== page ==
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Home » Business, Communication, Featured, Headline, Leadership, Success

Six Leadership Conversation Principles

Submitted by on May 22, 2014 – 12:18 amNo Comment

Leadership Conversation PrinciplesArticle #722

Author: Judith Richardson

Leadership is an interactive conversation that invites people to explore personal responsibility, passion, accountability and commitment. Here are 6 principles to guide these capacity-building conversations:

1. In an authentic conversation change happens. Effective collaboration, discovery and coaching can happen on the dance floor of conversation.

2. Begin a conversation with questions that set the tone for a respectful exchange. Just ask to-the-point information-seeking questions, like: ‘What is our intention? What are you here for? How do you want to spend our time together?’ Be clear of your intention prior to the conversation.

3. Conversations are not meant to be structured. Be open to
conversations that you are unprepared for and focused on the
interests of the other person (not your purpose). You know all about yourself already – get curious about the other.

4. Collaborate with potential rather than colluding with issues. Rather than getting pulled into solving problems that may not matter to the other person, allow time for the person to get to what’s really important. Provide spaces where they can express their doubts and fears by being a thoughtful listener—without taking on the responsibility to fix or debate the issue. After all, you have invited the person to talk about what matters to her or him, not you, so allow time for the articulation of those thoughts and feelings.

5. Personal transformation happens when the right questions
get asked–not by providing answers.
When you invite people to answer their own questions, they discover what they were not aware of—and what is needed to move forward. When you focus on the solution, you are trying to sell the person something. Personal discovery is capacity building. Personal transformation leads to corporate transformation—one person at a time.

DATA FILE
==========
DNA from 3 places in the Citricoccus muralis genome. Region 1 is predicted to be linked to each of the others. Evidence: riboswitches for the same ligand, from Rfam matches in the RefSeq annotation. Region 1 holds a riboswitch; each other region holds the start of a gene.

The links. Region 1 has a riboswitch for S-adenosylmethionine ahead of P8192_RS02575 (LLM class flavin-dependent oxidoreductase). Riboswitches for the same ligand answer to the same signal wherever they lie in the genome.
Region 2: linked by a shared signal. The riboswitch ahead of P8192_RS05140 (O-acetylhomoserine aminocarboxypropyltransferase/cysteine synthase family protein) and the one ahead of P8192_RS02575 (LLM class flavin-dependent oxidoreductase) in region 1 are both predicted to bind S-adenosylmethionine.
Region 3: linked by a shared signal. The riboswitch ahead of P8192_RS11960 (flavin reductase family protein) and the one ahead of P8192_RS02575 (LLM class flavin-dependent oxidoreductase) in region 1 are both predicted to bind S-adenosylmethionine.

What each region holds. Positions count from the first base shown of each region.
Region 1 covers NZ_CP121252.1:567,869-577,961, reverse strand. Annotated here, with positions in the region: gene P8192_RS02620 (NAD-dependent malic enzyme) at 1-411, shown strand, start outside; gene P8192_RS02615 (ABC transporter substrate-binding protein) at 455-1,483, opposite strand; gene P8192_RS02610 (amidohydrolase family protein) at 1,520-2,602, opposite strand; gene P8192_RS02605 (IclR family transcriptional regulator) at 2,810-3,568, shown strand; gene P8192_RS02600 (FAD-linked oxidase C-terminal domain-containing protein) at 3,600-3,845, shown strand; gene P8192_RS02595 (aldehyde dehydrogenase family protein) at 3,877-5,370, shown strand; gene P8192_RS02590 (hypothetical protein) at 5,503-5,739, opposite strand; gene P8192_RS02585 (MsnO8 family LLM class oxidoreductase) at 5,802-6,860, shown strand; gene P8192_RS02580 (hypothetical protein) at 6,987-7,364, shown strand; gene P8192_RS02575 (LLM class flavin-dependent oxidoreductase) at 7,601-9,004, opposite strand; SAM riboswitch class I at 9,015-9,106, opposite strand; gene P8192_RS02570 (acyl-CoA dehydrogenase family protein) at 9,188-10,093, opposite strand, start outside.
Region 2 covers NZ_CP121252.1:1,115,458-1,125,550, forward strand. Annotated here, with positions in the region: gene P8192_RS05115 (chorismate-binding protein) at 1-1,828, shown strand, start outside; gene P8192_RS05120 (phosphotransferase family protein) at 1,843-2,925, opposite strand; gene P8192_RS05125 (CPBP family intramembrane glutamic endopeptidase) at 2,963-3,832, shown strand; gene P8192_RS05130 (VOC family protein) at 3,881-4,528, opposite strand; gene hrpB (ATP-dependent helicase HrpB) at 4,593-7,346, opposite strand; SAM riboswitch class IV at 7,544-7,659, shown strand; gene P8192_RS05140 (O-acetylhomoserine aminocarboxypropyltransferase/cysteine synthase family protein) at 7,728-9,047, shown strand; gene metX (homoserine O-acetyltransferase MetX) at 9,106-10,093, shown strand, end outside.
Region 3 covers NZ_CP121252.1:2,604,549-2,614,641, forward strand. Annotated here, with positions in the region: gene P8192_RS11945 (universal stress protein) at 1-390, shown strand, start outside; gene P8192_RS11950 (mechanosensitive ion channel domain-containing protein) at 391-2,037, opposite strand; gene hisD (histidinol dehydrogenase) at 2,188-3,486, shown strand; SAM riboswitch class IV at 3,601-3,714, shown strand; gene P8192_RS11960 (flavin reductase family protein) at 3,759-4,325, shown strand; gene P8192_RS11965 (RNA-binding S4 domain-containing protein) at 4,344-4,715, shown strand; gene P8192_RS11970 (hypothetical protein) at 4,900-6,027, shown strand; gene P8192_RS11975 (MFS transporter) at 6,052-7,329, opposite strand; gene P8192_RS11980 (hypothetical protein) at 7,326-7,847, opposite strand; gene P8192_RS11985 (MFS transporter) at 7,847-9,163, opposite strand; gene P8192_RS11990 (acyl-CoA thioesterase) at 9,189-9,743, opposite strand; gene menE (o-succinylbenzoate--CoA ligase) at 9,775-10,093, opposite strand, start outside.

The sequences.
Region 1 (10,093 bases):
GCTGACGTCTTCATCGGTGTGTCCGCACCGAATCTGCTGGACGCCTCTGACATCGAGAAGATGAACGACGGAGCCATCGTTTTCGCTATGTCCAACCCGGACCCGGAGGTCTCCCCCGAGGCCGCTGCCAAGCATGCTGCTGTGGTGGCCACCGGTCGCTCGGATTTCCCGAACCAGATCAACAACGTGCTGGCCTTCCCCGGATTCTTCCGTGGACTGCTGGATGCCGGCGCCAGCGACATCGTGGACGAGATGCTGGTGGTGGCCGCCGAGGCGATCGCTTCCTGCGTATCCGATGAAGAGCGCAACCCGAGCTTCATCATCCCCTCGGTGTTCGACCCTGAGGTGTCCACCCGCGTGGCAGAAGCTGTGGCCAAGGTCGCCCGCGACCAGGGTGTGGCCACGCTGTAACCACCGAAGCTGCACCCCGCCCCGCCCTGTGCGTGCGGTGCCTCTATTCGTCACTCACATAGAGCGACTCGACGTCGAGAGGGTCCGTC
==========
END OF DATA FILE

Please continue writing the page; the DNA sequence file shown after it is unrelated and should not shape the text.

6. Claim value for the conversation. Articulating what you value from the conversation and inviting the other person to articulate what was valuable for them, creates a space of appreciation and acknowledgement. It also provides for reflection on the value of exploring ideas with others – building capacity for collaboration.

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About the Author

With 20 years of experience as an organizational culture, engagement strategy, communications and leadership professional, Judith is known for her integrative approach to leadership, potential and peak performance. Judith exudes high energy, warm humor, interactivity, knowledge and expertise. After an experience with Judith, clients see their challenges in a new light with tools they can apply when they get back to their home or office.

Judith is called both an artist and an engineer for her ability to engage others to ignite vision, performance and aligned action in internal teams, with customers/client, external stakeholders and globally in citizen engagement. She is passionate about creating momentum in business as a profitable source of pleasure! She works and plays with individuals and organizations creating the most creative and sustainable enterprises – imaginable. PONO is here to help create the organizations that are creating the future.

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